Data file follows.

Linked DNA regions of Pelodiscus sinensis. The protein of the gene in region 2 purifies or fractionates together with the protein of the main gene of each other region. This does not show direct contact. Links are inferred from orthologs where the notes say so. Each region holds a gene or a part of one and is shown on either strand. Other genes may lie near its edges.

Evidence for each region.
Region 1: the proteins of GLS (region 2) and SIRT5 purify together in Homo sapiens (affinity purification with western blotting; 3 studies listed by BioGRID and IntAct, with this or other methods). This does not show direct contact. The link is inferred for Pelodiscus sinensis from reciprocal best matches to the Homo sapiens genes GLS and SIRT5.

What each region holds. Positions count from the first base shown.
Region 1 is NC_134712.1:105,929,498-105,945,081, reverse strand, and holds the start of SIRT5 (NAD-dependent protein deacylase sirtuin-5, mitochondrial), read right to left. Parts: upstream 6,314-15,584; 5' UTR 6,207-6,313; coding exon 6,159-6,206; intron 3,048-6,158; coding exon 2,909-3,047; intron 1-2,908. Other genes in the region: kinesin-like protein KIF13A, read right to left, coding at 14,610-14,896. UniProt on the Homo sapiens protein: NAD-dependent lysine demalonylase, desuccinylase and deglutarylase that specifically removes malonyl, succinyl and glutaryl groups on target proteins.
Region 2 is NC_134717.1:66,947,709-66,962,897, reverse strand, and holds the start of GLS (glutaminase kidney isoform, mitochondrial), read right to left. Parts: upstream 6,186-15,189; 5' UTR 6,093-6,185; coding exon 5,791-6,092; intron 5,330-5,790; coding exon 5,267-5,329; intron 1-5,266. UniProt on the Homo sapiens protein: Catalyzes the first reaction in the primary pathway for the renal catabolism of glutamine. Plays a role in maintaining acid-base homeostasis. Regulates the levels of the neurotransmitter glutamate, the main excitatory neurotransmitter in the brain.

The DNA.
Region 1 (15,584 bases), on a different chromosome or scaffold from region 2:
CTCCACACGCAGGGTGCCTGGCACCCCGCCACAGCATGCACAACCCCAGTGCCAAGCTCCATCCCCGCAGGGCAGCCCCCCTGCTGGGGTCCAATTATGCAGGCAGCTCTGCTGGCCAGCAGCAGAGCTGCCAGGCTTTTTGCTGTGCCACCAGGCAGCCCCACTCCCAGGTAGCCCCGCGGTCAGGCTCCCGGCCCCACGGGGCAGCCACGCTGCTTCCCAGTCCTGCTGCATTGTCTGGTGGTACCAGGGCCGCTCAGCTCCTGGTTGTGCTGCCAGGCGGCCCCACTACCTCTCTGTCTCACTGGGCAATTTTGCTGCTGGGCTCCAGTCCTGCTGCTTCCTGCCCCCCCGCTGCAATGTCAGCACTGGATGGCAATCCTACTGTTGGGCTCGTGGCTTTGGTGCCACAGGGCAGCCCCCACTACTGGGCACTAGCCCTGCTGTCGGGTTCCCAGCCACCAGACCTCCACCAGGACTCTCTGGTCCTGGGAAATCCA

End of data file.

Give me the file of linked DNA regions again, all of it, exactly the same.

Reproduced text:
Linked DNA regions of Pelodiscus sinensis. The protein of the gene in region 2 purifies or fractionates together with the protein of the main gene of each other region. This does not show direct contact. Links are inferred from orthologs where the notes say so. Each region holds a gene or a part of one and is shown on either strand. Other genes may lie near its edges.

Evidence for each region.
Region 1: the proteins of GLS (region 2) and SIRT5 purify together in Homo sapiens (affinity purification with western blotting; 3 studies listed by BioGRID and IntAct, with this or other methods). This does not show direct contact. The link is inferred for Pelodiscus sinensis from reciprocal best matches to the Homo sapiens genes GLS and SIRT5.

What each region holds. Positions count from the first base shown.
Region 1 is NC_134712.1:105,929,498-105,945,081, reverse strand, and holds the start of SIRT5 (NAD-dependent protein deacylase sirtuin-5, mitochondrial), read right to left. Parts: upstream 6,314-15,584; 5' UTR 6,207-6,313; coding exon 6,159-6,206; intron 3,048-6,158; coding exon 2,909-3,047; intron 1-2,908. Other genes in the region: kinesin-like protein KIF13A, read right to left, coding at 14,610-14,896. UniProt on the Homo sapiens protein: NAD-dependent lysine demalonylase, desuccinylase and deglutarylase that specifically removes malonyl, succinyl and glutaryl groups on target proteins.
Region 2 is NC_134717.1:66,947,709-66,962,897, reverse strand, and holds the start of GLS (glutaminase kidney isoform, mitochondrial), read right to left. Parts: upstream 6,186-15,189; 5' UTR 6,093-6,185; coding exon 5,791-6,092; intron 5,330-5,790; coding exon 5,267-5,329; intron 1-5,266. UniProt on the Homo sapiens protein: Catalyzes the first reaction in the primary pathway for the renal catabolism of glutamine. Plays a role in maintaining acid-base homeostasis. Regulates the levels of the neurotransmitter glutamate, the main excitatory neurotransmitter in the brain.

The DNA.
Region 1 (15,584 bases), on a different chromosome or scaffold from region 2:
CTCCACACGCAGGGTGCCTGGCACCCCGCCACAGCATGCACAACCCCAGTGCCAAGCTCCATCCCCGCAGGGCAGCCCCCCTGCTGGGGTCCAATTATGCAGGCAGCTCTGCTGGCCAGCAGCAGAGCTGCCAGGCTTTTTGCTGTGCCACCAGGCAGCCCCACTCCCAGGTAGCCCCGCGGTCAGGCTCCCGGCCCCACGGGGCAGCCACGCTGCTTCCCAGTCCTGCTGCATTGTCTGGTGGTACCAGGGCCGCTCAGCTCCTGGTTGTGCTGCCAGGCGGCCCCACTACCTCTCTGTCTCACTGGGCAATTTTGCTGCTGGGCTCCAGTCCTGCTGCTTCCTGCCCCCCCGCTGCAATGTCAGCACTGGATGGCAATCCTACTGTTGGGCTCGTGGCTTTGGTGCCACAGGGCAGCCCCCACTACTGGGCACTAGCCCTGCTGTCGGGTTCCCAGCCACCAGACCTCCACCAGGACTCTCTGGTCCTGGGAAATCCA